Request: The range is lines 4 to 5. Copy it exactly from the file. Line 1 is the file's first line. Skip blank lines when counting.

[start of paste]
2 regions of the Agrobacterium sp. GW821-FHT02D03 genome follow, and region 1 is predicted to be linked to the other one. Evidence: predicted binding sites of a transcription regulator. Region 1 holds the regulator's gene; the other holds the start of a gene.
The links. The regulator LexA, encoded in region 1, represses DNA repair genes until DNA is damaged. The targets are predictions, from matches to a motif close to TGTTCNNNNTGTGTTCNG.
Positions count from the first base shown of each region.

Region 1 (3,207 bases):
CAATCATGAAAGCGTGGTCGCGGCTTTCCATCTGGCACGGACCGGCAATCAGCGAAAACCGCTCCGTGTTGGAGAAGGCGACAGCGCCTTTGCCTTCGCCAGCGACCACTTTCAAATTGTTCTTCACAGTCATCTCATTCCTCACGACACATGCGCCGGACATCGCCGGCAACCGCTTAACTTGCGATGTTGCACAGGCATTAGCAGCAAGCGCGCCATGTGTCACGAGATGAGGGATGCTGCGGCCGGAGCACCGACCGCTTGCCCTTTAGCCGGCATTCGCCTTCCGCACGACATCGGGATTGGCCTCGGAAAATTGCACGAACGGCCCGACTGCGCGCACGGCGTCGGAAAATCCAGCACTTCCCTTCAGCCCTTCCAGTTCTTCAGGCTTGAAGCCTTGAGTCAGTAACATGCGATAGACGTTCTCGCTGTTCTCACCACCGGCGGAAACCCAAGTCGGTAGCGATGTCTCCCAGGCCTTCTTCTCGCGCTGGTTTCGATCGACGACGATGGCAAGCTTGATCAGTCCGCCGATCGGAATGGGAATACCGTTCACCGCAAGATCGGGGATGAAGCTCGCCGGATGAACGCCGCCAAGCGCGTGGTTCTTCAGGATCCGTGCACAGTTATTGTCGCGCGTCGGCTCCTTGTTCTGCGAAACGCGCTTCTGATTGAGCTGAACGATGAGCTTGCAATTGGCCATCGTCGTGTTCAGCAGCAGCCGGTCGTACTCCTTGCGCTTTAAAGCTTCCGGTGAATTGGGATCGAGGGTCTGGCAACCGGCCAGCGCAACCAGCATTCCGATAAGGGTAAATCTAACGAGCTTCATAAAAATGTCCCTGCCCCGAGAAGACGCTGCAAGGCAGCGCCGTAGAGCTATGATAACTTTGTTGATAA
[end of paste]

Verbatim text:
Region 1 (3,207 bases):
CAATCATGAAAGCGTGGTCGCGGCTTTCCATCTGGCACGGACCGGCAATCAGCGAAAACCGCTCCGTGTTGGAGAAGGCGACAGCGCCTTTGCCTTCGCCAGCGACCACTTTCAAATTGTTCTTCACAGTCATCTCATTCCTCACGACACATGCGCCGGACATCGCCGGCAACCGCTTAACTTGCGATGTTGCACAGGCATTAGCAGCAAGCGCGCCATGTGTCACGAGATGAGGGATGCTGCGGCCGGAGCACCGACCGCTTGCCCTTTAGCCGGCATTCGCCTTCCGCACGACATCGGGATTGGCCTCGGAAAATTGCACGAACGGCCCGACTGCGCGCACGGCGTCGGAAAATCCAGCACTTCCCTTCAGCCCTTCCAGTTCTTCAGGCTTGAAGCCTTGAGTCAGTAACATGCGATAGACGTTCTCGCTGTTCTCACCACCGGCGGAAACCCAAGTCGGTAGCGATGTCTCCCAGGCCTTCTTCTCGCGCTGGTTTCGATCGACGACGATGGCAAGCTTGATCAGTCCGCCGATCGGAATGGGAATACCGTTCACCGCAAGATCGGGGATGAAGCTCGCCGGATGAACGCCGCCAAGCGCGTGGTTCTTCAGGATCCGTGCACAGTTATTGTCGCGCGTCGGCTCCTTGTTCTGCGAAACGCGCTTCTGATTGAGCTGAACGATGAGCTTGCAATTGGCCATCGTCGTGTTCAGCAGCAGCCGGTCGTACTCCTTGCGCTTTAAAGCTTCCGGTGAATTGGGATCGAGGGTCTGGCAACCGGCCAGCGCAACCAGCATTCCGATAAGGGTAAATCTAACGAGCTTCATAAAAATGTCCCTGCCCCGAGAAGACGCTGCAAGGCAGCGCCGTAGAGCTATGATAACTTTGTTGATAA